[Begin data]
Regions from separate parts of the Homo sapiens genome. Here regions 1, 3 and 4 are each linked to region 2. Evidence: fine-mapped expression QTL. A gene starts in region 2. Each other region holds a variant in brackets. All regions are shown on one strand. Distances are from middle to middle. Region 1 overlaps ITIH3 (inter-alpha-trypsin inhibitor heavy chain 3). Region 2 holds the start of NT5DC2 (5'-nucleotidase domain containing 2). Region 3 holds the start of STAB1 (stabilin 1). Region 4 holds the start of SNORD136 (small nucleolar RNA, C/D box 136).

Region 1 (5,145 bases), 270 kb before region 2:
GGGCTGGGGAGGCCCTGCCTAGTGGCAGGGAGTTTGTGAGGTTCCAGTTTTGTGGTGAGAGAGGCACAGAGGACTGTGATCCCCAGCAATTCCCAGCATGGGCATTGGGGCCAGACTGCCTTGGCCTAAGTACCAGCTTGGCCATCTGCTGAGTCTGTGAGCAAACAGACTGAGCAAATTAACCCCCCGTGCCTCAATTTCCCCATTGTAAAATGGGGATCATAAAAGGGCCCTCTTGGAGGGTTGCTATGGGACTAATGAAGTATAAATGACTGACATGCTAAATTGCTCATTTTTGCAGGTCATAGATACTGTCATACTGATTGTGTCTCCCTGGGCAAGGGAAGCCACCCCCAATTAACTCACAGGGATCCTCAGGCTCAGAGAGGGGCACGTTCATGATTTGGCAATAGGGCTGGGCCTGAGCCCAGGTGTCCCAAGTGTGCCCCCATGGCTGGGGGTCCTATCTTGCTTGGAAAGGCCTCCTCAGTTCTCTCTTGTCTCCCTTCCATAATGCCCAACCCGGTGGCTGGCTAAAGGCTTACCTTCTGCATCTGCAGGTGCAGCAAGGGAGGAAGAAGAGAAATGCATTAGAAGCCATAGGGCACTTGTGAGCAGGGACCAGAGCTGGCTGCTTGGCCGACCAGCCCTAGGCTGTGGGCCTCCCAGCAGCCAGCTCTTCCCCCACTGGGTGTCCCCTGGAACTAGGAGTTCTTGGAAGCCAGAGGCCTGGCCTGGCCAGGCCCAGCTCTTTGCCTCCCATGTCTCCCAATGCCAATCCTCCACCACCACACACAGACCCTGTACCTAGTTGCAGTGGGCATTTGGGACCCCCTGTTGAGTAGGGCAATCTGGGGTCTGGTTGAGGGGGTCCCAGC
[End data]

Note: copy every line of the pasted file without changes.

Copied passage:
Regions from separate parts of the Homo sapiens genome. Here regions 1, 3 and 4 are each linked to region 2. Evidence: fine-mapped expression QTL. A gene starts in region 2. Each other region holds a variant in brackets. All regions are shown on one strand. Distances are from middle to middle. Region 1 overlaps ITIH3 (inter-alpha-trypsin inhibitor heavy chain 3). Region 2 holds the start of NT5DC2 (5'-nucleotidase domain containing 2). Region 3 holds the start of STAB1 (stabilin 1). Region 4 holds the start of SNORD136 (small nucleolar RNA, C/D box 136).

Region 1 (5,145 bases), 270 kb before region 2:
GGGCTGGGGAGGCCCTGCCTAGTGGCAGGGAGTTTGTGAGGTTCCAGTTTTGTGGTGAGAGAGGCACAGAGGACTGTGATCCCCAGCAATTCCCAGCATGGGCATTGGGGCCAGACTGCCTTGGCCTAAGTACCAGCTTGGCCATCTGCTGAGTCTGTGAGCAAACAGACTGAGCAAATTAACCCCCCGTGCCTCAATTTCCCCATTGTAAAATGGGGATCATAAAAGGGCCCTCTTGGAGGGTTGCTATGGGACTAATGAAGTATAAATGACTGACATGCTAAATTGCTCATTTTTGCAGGTCATAGATACTGTCATACTGATTGTGTCTCCCTGGGCAAGGGAAGCCACCCCCAATTAACTCACAGGGATCCTCAGGCTCAGAGAGGGGCACGTTCATGATTTGGCAATAGGGCTGGGCCTGAGCCCAGGTGTCCCAAGTGTGCCCCCATGGCTGGGGGTCCTATCTTGCTTGGAAAGGCCTCCTCAGTTCTCTCTTGTCTCCCTTCCATAATGCCCAACCCGGTGGCTGGCTAAAGGCTTACCTTCTGCATCTGCAGGTGCAGCAAGGGAGGAAGAAGAGAAATGCATTAGAAGCCATAGGGCACTTGTGAGCAGGGACCAGAGCTGGCTGCTTGGCCGACCAGCCCTAGGCTGTGGGCCTCCCAGCAGCCAGCTCTTCCCCCACTGGGTGTCCCCTGGAACTAGGAGTTCTTGGAAGCCAGAGGCCTGGCCTGGCCAGGCCCAGCTCTTTGCCTCCCATGTCTCCCAATGCCAATCCTCCACCACCACACACAGACCCTGTACCTAGTTGCAGTGGGCATTTGGGACCCCCTGTTGAGTAGGGCAATCTGGGGTCTGGTTGAGGGGGTCCCAGC